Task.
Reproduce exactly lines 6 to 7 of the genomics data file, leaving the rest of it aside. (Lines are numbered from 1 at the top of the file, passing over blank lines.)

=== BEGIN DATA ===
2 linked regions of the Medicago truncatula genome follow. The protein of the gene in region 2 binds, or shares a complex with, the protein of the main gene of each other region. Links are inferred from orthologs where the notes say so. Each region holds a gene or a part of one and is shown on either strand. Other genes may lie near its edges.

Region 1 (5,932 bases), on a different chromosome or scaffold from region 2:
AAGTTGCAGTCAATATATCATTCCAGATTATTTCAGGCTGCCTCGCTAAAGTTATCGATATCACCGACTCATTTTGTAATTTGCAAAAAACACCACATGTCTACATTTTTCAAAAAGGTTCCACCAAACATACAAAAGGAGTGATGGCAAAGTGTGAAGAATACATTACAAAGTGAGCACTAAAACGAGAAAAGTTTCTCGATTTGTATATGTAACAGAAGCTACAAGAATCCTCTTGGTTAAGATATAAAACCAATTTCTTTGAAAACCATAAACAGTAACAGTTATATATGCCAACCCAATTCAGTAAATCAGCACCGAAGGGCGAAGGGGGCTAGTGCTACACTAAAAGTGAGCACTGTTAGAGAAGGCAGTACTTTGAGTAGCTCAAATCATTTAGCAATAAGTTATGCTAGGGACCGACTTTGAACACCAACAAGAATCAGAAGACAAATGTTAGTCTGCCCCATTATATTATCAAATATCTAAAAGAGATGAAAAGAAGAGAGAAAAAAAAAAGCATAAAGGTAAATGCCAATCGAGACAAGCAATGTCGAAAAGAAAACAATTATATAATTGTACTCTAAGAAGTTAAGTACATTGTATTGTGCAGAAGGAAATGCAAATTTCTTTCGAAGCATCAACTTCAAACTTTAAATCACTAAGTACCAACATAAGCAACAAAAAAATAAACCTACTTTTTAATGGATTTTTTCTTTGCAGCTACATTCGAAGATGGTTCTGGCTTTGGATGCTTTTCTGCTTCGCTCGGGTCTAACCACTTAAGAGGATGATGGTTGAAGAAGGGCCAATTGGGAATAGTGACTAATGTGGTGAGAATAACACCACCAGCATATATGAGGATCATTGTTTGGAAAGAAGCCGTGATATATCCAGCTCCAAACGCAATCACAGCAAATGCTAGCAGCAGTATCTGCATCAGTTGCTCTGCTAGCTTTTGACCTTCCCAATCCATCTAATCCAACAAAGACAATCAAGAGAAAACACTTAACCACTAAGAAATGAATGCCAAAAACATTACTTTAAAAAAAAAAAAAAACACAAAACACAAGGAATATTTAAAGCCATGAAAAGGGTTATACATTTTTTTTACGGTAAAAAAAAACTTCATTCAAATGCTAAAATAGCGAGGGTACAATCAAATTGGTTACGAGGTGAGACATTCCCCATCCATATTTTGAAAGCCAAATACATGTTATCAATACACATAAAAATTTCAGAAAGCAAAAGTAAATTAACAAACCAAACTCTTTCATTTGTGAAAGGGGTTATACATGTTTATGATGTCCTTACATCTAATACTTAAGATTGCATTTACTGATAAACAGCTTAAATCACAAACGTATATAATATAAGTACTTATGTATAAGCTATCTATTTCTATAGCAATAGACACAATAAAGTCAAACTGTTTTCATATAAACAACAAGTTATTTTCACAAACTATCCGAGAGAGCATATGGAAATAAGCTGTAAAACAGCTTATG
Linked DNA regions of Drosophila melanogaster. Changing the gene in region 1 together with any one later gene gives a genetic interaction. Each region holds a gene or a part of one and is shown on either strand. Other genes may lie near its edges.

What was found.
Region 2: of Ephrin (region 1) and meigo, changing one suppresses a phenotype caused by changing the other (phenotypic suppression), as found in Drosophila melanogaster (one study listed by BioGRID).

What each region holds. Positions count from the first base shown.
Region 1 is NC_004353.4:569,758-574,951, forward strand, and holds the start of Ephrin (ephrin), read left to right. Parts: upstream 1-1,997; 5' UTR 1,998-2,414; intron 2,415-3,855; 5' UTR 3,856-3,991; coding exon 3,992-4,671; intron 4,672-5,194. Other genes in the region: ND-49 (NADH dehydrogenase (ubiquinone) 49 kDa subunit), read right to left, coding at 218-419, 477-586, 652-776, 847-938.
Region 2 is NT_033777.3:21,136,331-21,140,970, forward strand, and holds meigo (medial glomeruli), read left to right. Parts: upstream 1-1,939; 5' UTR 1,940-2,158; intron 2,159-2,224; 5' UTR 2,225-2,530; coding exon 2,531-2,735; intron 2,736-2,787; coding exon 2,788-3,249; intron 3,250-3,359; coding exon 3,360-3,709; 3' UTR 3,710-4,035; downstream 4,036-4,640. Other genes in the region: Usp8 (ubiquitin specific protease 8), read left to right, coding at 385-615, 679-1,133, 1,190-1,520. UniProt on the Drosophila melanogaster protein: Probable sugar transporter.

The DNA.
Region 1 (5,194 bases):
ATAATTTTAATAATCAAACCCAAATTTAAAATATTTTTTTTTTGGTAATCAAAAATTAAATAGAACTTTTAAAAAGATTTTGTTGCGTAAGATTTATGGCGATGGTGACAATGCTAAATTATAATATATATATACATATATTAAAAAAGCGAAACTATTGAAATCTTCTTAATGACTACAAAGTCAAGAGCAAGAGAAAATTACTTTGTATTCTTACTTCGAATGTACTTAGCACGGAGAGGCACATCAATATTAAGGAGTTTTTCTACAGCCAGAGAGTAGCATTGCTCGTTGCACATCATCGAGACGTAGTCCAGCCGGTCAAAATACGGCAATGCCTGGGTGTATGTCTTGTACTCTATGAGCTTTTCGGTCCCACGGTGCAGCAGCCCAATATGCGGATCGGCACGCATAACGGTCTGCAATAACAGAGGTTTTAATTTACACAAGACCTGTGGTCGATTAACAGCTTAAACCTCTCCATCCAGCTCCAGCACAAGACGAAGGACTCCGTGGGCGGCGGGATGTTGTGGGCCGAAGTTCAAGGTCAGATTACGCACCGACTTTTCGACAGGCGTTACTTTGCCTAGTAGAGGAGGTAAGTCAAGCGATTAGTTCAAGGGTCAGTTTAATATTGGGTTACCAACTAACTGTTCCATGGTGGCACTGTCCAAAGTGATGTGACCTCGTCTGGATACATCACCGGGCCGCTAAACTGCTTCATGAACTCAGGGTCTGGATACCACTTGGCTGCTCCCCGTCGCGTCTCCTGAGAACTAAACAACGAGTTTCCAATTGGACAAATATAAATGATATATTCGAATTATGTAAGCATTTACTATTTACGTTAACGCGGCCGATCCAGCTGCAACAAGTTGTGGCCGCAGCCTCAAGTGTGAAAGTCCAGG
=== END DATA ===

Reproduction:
Region 2: of Ephrin (region 1) and meigo, changing one suppresses a phenotype caused by changing the other (phenotypic suppression), as found in Drosophila melanogaster (one study listed by BioGRID).

What each region holds. Positions count from the first base shown.